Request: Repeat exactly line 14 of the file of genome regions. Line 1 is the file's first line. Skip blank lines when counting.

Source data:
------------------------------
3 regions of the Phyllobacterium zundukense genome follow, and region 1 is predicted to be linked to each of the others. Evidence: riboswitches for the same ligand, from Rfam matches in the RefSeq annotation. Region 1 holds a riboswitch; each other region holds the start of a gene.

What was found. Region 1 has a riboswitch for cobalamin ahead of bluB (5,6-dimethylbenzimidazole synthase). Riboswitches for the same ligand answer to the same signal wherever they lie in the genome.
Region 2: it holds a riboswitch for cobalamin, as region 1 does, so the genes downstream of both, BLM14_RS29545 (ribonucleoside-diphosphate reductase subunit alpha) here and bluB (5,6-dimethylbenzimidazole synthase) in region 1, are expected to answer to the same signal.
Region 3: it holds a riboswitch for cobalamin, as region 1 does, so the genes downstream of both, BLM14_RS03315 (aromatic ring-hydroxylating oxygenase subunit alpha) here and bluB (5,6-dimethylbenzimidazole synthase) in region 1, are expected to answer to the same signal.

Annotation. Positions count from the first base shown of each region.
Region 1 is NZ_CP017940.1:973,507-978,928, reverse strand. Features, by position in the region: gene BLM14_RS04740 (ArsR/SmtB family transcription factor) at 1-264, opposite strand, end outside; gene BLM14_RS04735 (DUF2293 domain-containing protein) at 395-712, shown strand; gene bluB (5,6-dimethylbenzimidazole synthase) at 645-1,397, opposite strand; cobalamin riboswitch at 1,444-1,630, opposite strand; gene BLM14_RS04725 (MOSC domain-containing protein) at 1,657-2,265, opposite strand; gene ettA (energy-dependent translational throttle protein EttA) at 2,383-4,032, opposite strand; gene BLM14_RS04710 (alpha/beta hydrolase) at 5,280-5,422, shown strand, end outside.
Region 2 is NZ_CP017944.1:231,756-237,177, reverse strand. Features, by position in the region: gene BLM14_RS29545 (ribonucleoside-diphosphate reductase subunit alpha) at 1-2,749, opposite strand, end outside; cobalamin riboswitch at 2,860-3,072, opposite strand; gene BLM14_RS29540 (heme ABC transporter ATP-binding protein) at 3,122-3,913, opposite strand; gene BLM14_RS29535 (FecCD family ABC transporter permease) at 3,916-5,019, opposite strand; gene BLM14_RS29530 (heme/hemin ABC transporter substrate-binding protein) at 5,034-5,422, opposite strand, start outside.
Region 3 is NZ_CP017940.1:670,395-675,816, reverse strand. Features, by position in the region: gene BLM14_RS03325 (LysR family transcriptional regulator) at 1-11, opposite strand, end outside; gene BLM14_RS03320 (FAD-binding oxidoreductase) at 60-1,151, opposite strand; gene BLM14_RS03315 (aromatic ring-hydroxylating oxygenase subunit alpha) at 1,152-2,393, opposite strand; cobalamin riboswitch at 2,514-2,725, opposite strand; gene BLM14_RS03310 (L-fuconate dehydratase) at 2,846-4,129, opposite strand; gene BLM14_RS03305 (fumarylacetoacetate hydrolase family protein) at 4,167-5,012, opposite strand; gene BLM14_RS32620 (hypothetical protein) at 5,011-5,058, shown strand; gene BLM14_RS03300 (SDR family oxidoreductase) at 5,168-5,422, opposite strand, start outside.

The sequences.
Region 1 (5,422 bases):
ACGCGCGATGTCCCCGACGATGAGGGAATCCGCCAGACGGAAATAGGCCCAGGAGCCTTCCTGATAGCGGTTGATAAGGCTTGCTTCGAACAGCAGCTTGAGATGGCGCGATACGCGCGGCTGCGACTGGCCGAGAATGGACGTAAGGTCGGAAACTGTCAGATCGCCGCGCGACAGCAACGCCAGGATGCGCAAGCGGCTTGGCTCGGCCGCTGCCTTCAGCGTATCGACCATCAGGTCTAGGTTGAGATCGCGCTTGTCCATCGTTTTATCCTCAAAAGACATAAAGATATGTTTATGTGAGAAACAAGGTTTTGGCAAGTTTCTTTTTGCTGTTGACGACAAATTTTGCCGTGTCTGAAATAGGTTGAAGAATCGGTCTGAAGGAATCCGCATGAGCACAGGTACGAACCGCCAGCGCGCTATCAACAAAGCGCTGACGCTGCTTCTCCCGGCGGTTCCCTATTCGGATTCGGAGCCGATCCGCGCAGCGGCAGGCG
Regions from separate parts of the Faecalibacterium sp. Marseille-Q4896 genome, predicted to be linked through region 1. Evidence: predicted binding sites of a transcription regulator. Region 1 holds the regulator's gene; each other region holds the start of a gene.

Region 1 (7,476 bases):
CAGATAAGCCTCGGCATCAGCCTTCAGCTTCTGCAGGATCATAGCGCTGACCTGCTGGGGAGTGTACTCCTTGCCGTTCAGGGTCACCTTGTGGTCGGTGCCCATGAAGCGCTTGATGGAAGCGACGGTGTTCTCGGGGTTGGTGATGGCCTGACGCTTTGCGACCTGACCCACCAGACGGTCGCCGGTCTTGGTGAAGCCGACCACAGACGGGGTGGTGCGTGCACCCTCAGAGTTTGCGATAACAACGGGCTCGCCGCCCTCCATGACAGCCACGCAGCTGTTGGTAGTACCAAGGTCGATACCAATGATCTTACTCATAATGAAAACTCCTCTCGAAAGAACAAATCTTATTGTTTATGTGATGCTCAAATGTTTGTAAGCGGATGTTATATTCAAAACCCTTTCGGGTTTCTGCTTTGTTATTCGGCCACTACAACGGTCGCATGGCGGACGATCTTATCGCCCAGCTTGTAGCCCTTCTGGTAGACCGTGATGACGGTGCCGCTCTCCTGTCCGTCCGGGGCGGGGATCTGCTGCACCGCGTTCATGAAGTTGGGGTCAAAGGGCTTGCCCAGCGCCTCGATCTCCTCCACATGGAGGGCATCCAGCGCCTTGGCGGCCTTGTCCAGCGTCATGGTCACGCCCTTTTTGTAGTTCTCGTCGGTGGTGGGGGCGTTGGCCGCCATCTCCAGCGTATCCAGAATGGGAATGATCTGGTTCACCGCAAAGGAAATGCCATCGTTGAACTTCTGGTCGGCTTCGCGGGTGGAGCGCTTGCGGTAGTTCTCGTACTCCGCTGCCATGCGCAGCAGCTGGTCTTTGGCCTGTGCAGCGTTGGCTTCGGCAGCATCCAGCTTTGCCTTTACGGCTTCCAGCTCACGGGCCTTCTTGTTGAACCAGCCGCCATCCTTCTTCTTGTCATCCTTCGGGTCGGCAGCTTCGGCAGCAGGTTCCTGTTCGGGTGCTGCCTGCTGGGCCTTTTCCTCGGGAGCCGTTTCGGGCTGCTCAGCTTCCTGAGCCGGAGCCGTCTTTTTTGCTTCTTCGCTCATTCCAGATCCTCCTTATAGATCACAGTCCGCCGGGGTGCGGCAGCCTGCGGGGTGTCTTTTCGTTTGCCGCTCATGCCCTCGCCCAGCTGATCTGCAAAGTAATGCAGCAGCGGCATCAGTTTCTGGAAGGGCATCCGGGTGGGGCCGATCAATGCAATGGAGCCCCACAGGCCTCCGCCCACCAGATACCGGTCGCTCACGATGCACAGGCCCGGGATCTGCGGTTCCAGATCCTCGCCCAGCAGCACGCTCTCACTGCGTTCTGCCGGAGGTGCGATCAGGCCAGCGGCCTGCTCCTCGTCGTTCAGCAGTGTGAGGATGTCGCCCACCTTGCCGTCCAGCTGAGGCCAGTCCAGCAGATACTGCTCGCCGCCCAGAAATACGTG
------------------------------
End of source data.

CAGATAAGCCTCGGCATCAGCCTTCAGCTTCTGCAGGATCATAGCGCTGACCTGCTGGGGAGTGTACTCCTTGCCGTTCAGGGTCACCTTGTGGTCGGTGCCCATGAAGCGCTTGATGGAAGCGACGGTGTTCTCGGGGTTGGTGATGGCCTGACGCTTTGCGACCTGACCCACCAGACGGTCGCCGGTCTTGGTGAAGCCGACCACAGACGGGGTGGTGCGTGCACCCTCAGAGTTTGCGATAACAACGGGCTCGCCGCCCTCCATGACAGCCACGCAGCTGTTGGTAGTACCAAGGTCGATACCAATGATCTTACTCATAATGAAAACTCCTCTCGAAAGAACAAATCTTATTGTTTATGTGATGCTCAAATGTTTGTAAGCGGATGTTATATTCAAAACCCTTTCGGGTTTCTGCTTTGTTATTCGGCCACTACAACGGTCGCATGGCGGACGATCTTATCGCCCAGCTTGTAGCCCTTCTGGTAGACCGTGATGACGGTGCCGCTCTCCTGTCCGTCCGGGGCGGGGATCTGCTGCACCGCGTTCATGAAGTTGGGGTCAAAGGGCTTGCCCAGCGCCTCGATCTCCTCCACATGGAGGGCATCCAGCGCCTTGGCGGCCTTGTCCAGCGTCATGGTCACGCCCTTTTTGTAGTTCTCGTCGGTGGTGGGGGCGTTGGCCGCCATCTCCAGCGTATCCAGAATGGGAATGATCTGGTTCACCGCAAAGGAAATGCCATCGTTGAACTTCTGGTCGGCTTCGCGGGTGGAGCGCTTGCGGTAGTTCTCGTACTCCGCTGCCATGCGCAGCAGCTGGTCTTTGGCCTGTGCAGCGTTGGCTTCGGCAGCATCCAGCTTTGCCTTTACGGCTTCCAGCTCACGGGCCTTCTTGTTGAACCAGCCGCCATCCTTCTTCTTGTCATCCTTCGGGTCGGCAGCTTCGGCAGCAGGTTCCTGTTCGGGTGCTGCCTGCTGGGCCTTTTCCTCGGGAGCCGTTTCGGGCTGCTCAGCTTCCTGAGCCGGAGCCGTCTTTTTTGCTTCTTCGCTCATTCCAGATCCTCCTTATAGATCACAGTCCGCCGGGGTGCGGCAGCCTGCGGGGTGTCTTTTCGTTTGCCGCTCATGCCCTCGCCCAGCTGATCTGCAAAGTAATGCAGCAGCGGCATCAGTTTCTGGAAGGGCATCCGGGTGGGGCCGATCAATGCAATGGAGCCCCACAGGCCTCCGCCCACCAGATACCGGTCGCTCACGATGCACAGGCCCGGGATCTGCGGTTCCAGATCCTCGCCCAGCAGCACGCTCTCACTGCGTTCTGCCGGAGGTGCGATCAGGCCAGCGGCCTGCTCCTCGTCGTTCAGCAGTGTGAGGATGTCGCCCACCTTGCCGTCCAGCTGAGGCCAGTCCAGCAGATACTGCTCGCCGCCCAGAAATACGTG